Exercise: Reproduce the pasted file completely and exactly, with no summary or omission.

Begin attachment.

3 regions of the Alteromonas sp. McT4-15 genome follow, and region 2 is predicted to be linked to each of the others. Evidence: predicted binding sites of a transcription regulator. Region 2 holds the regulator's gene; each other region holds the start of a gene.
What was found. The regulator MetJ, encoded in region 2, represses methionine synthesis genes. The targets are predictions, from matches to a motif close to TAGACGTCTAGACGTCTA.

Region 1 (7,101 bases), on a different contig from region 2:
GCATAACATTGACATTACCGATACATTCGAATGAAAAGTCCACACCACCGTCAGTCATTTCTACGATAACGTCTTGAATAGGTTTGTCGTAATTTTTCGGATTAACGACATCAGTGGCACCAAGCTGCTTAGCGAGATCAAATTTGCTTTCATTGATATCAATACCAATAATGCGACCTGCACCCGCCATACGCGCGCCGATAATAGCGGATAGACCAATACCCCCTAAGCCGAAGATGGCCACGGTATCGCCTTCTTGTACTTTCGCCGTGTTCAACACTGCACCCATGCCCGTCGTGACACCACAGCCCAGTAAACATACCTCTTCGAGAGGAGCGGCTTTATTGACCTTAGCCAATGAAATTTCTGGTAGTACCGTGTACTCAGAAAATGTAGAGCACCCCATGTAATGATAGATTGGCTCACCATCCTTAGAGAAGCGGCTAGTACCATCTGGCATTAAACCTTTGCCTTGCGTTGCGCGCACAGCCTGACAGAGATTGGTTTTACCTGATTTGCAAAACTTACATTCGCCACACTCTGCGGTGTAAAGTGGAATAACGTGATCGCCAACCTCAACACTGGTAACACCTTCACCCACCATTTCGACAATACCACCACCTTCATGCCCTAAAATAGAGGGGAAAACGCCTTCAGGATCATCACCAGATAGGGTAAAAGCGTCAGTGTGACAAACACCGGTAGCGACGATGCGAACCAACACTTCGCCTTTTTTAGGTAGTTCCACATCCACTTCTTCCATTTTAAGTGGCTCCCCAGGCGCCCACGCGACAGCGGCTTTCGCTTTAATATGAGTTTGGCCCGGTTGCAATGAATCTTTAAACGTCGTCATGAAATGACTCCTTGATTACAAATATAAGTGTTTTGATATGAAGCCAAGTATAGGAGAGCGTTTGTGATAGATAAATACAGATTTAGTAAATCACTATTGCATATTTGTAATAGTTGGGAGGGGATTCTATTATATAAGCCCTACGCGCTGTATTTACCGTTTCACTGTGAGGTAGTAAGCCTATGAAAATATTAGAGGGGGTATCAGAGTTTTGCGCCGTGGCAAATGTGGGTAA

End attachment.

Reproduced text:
3 regions of the Alteromonas sp. McT4-15 genome follow, and region 2 is predicted to be linked to each of the others. Evidence: predicted binding sites of a transcription regulator. Region 2 holds the regulator's gene; each other region holds the start of a gene.
What was found. The regulator MetJ, encoded in region 2, represses methionine synthesis genes. The targets are predictions, from matches to a motif close to TAGACGTCTAGACGTCTA.

Region 1 (7,101 bases), on a different contig from region 2:
GCATAACATTGACATTACCGATACATTCGAATGAAAAGTCCACACCACCGTCAGTCATTTCTACGATAACGTCTTGAATAGGTTTGTCGTAATTTTTCGGATTAACGACATCAGTGGCACCAAGCTGCTTAGCGAGATCAAATTTGCTTTCATTGATATCAATACCAATAATGCGACCTGCACCCGCCATACGCGCGCCGATAATAGCGGATAGACCAATACCCCCTAAGCCGAAGATGGCCACGGTATCGCCTTCTTGTACTTTCGCCGTGTTCAACACTGCACCCATGCCCGTCGTGACACCACAGCCCAGTAAACATACCTCTTCGAGAGGAGCGGCTTTATTGACCTTAGCCAATGAAATTTCTGGTAGTACCGTGTACTCAGAAAATGTAGAGCACCCCATGTAATGATAGATTGGCTCACCATCCTTAGAGAAGCGGCTAGTACCATCTGGCATTAAACCTTTGCCTTGCGTTGCGCGCACAGCCTGACAGAGATTGGTTTTACCTGATTTGCAAAACTTACATTCGCCACACTCTGCGGTGTAAAGTGGAATAACGTGATCGCCAACCTCAACACTGGTAACACCTTCACCCACCATTTCGACAATACCACCACCTTCATGCCCTAAAATAGAGGGGAAAACGCCTTCAGGATCATCACCAGATAGGGTAAAAGCGTCAGTGTGACAAACACCGGTAGCGACGATGCGAACCAACACTTCGCCTTTTTTAGGTAGTTCCACATCCACTTCTTCCATTTTAAGTGGCTCCCCAGGCGCCCACGCGACAGCGGCTTTCGCTTTAATATGAGTTTGGCCCGGTTGCAATGAATCTTTAAACGTCGTCATGAAATGACTCCTTGATTACAAATATAAGTGTTTTGATATGAAGCCAAGTATAGGAGAGCGTTTGTGATAGATAAATACAGATTTAGTAAATCACTATTGCATATTTGTAATAGTTGGGAGGGGATTCTATTATATAAGCCCTACGCGCTGTATTTACCGTTTCACTGTGAGGTAGTAAGCCTATGAAAATATTAGAGGGGGTATCAGAGTTTTGCGCCGTGGCAAATGTGGGTAA